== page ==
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Last of 9 giraffes rescued from disappearing island

RIFT VALLEY
By Caroline Chebet | April 15th 2021
Floating to a new home, four of the last giraffes have been rescued from Longicharo island in L. Baringo, Kenya and onto the mainland of Ruko Community Conservancy, on April 9, 2021. [Duncan Ndotono, Standard]

The last of the nine Rothschild giraffes that were stranded on a shrinking island in Lake Baringo has finally been relocated to Ruko Conservancy.

Nkarikoni, the female giraffe, was the last to leave the island since 2011 following increased water levels in Lake Baringo that led to shrinking space within Longicharo Island.

The rescue efforts that targeted moving the giraffes from Longicharo using a custom-built barge to the dry land started last December. The efforts were jointly spearheaded by the Kenya Wildlife Service (KWS), the Northern Rangelands Trust (NRT) and the Baringo County Government.

LOCAL COMMUNITY

“Her steps marked the successful conclusion of an ambitious rescue effort started in December 2020, ending on Friday, April 9, 2021, and led by the local community that saved nine Rothschild giraffes from a disappearing island,” NRT said.

Before the water levels in Lake Baringo rose in 2013 to split the island from the mainland, Longicharo formed part of the community-owned Ruko Conservancy where the giraffes were since 2011.

The endangered Rothschild giraffes, however, remained on the island alongside warthogs, ostriches, impalas, snakes, birds and insects. Hippos and crocodiles, too, found an abode on the island.

Kenya Wildlife Service and Ruko Community Conservancy rangers during translocation of the Rothschild’s giraffe from Longicharo Island, on Lake Baringo, to the mainland of the conservancy, on December 2, 2020. Rising lake levels threaten the giraffe’s survival on the island. The move was a partnership with the Northern Rangelands Trust and Save Giraffes Now. [File, Standard]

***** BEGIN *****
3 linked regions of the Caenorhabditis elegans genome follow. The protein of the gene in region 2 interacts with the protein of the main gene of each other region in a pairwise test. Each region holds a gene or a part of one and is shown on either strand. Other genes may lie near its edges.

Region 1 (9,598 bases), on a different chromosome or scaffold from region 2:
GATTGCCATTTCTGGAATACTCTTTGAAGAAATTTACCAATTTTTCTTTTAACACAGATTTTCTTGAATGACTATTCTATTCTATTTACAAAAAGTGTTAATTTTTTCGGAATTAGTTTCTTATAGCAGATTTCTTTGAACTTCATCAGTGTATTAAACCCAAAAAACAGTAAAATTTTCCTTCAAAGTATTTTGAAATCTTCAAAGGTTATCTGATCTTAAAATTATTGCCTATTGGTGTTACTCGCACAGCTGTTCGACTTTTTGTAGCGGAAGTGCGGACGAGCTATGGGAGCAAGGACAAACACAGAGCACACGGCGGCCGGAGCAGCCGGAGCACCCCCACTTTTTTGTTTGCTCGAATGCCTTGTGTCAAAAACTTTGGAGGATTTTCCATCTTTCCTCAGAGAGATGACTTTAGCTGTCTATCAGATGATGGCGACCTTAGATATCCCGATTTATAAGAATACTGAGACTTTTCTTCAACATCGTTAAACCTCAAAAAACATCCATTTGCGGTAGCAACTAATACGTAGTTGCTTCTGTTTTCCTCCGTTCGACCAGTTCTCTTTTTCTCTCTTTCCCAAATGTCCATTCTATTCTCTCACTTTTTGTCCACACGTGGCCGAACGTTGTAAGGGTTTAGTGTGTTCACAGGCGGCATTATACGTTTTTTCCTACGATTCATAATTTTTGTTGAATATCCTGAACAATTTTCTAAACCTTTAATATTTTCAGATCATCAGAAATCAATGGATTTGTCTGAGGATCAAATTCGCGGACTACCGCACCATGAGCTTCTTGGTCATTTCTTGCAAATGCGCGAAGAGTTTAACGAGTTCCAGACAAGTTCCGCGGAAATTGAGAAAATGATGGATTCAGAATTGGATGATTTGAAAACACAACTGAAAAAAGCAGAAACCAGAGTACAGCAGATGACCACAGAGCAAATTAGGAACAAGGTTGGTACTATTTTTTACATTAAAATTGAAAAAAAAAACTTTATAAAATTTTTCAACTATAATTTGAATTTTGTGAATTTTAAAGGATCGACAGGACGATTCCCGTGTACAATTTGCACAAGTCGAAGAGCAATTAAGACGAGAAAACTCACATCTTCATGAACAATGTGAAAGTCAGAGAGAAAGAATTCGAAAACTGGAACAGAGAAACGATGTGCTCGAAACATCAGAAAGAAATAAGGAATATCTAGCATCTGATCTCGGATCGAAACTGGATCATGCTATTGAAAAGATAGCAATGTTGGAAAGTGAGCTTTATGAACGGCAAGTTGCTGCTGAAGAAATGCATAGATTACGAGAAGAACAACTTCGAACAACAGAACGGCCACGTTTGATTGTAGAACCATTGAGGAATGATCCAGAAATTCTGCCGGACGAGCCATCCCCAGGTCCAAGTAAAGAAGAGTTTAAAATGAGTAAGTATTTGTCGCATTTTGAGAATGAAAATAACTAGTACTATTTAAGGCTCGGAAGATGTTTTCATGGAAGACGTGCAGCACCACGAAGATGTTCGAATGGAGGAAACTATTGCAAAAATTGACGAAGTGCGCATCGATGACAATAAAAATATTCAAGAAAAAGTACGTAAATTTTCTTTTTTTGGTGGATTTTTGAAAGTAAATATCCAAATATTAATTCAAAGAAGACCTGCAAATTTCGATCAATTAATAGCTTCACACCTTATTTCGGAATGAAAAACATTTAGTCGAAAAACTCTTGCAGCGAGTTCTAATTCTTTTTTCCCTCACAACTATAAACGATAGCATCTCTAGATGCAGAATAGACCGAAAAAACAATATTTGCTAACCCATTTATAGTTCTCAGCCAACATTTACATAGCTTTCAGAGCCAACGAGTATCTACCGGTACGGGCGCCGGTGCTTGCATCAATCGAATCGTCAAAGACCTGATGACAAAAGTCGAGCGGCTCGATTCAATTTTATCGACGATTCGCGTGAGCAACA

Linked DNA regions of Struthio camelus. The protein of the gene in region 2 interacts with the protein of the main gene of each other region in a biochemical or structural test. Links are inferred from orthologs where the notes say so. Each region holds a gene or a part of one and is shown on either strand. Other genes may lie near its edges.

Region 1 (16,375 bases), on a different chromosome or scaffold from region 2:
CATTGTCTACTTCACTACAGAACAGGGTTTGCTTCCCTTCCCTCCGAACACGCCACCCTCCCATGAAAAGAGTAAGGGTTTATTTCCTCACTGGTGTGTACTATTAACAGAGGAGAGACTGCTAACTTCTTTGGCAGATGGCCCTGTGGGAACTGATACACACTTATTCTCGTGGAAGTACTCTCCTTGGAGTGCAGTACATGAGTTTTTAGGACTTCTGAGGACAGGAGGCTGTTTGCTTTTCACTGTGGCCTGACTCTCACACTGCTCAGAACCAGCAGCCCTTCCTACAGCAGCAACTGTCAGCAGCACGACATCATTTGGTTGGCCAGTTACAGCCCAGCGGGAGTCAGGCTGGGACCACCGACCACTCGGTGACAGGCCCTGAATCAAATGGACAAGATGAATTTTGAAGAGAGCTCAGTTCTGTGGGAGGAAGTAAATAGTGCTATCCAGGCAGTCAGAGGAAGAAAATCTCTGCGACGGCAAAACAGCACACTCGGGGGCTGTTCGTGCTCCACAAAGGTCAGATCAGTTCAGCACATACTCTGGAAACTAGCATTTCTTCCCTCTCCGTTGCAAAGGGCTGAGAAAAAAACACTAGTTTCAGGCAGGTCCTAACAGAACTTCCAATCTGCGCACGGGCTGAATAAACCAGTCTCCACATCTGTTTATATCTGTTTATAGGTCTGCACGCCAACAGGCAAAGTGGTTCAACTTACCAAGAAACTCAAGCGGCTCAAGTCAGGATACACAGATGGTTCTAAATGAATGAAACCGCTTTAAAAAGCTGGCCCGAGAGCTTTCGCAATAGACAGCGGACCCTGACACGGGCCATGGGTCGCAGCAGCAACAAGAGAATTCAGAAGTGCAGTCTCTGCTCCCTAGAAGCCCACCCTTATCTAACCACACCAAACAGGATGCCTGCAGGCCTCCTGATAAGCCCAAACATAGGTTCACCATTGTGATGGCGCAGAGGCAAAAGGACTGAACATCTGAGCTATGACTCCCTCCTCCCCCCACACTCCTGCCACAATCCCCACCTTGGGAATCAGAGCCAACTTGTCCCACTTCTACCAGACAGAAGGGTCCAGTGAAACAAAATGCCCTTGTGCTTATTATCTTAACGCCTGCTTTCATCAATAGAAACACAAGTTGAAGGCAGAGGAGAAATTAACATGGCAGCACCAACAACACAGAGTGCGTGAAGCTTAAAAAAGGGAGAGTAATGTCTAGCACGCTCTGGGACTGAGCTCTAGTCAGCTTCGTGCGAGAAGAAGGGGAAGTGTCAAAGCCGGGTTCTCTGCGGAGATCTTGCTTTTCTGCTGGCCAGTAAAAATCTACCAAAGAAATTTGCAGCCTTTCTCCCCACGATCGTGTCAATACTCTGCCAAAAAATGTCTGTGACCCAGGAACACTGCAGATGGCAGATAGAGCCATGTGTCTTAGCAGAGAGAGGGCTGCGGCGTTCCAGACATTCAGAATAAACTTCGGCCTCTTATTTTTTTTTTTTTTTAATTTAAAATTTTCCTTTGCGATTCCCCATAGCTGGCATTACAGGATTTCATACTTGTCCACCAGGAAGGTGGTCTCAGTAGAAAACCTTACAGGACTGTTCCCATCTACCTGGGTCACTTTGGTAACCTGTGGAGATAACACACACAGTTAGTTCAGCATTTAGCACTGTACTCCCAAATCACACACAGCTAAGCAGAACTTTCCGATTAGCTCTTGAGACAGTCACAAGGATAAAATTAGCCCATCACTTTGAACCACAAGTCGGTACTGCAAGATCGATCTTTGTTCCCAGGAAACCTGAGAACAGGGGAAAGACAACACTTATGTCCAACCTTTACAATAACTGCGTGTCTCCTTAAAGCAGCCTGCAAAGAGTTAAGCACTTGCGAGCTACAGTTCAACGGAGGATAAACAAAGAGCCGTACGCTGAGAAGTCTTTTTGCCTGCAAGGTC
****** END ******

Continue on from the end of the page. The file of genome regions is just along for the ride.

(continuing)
According to NRT, which Ruko is part of, the rising water levels cut off their peninsula home from the mainland. This necessitated rangers to supplement the giraffes’ food as natural browse became scarce.

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The conservancy’s officials said this was, however, an expensive venture coupled up with fears that nutritional deficiencies were affecting the breeding potential and overall health of the animals.

“This necessitated a translocation as the animals were hurdled in one area. Competition for food was high and the water levels were unpredictable,” said KWS Central Rift Assistant Director Dickson Ritan.

Before the translocation, the animals were first accustomed to the barge, a long flat-bottomed boat. The animals could be fed from the badge, a trick used to accustom them.

Ruko Conservancy, according to KWS senior scientist Joseph Edebe, is one of the sanctuaries that was identified for the re-introduction of the species after they became extinct in Baringo.

When translocation began, there were eight giraffes on the island but in December, Nkarikoni, who was still on the island, gave birth to Noella.

“Nkarikoni and Noella were two of the last animals to be rescued due to the sensitive nature of moving such a young giraffe,” NRT said.

KWS data on giraffes indicates that Ruma has the largest population of Rothschild giraffes at 273 while Soysambu Conservancy hosts 159 giraffes.

The latest data from Lake Nakuru National Park, which is a sanctuary for the giraffes, indicates that the numbers have been constantly growing from 65 in 2016 to 92 in 2018.

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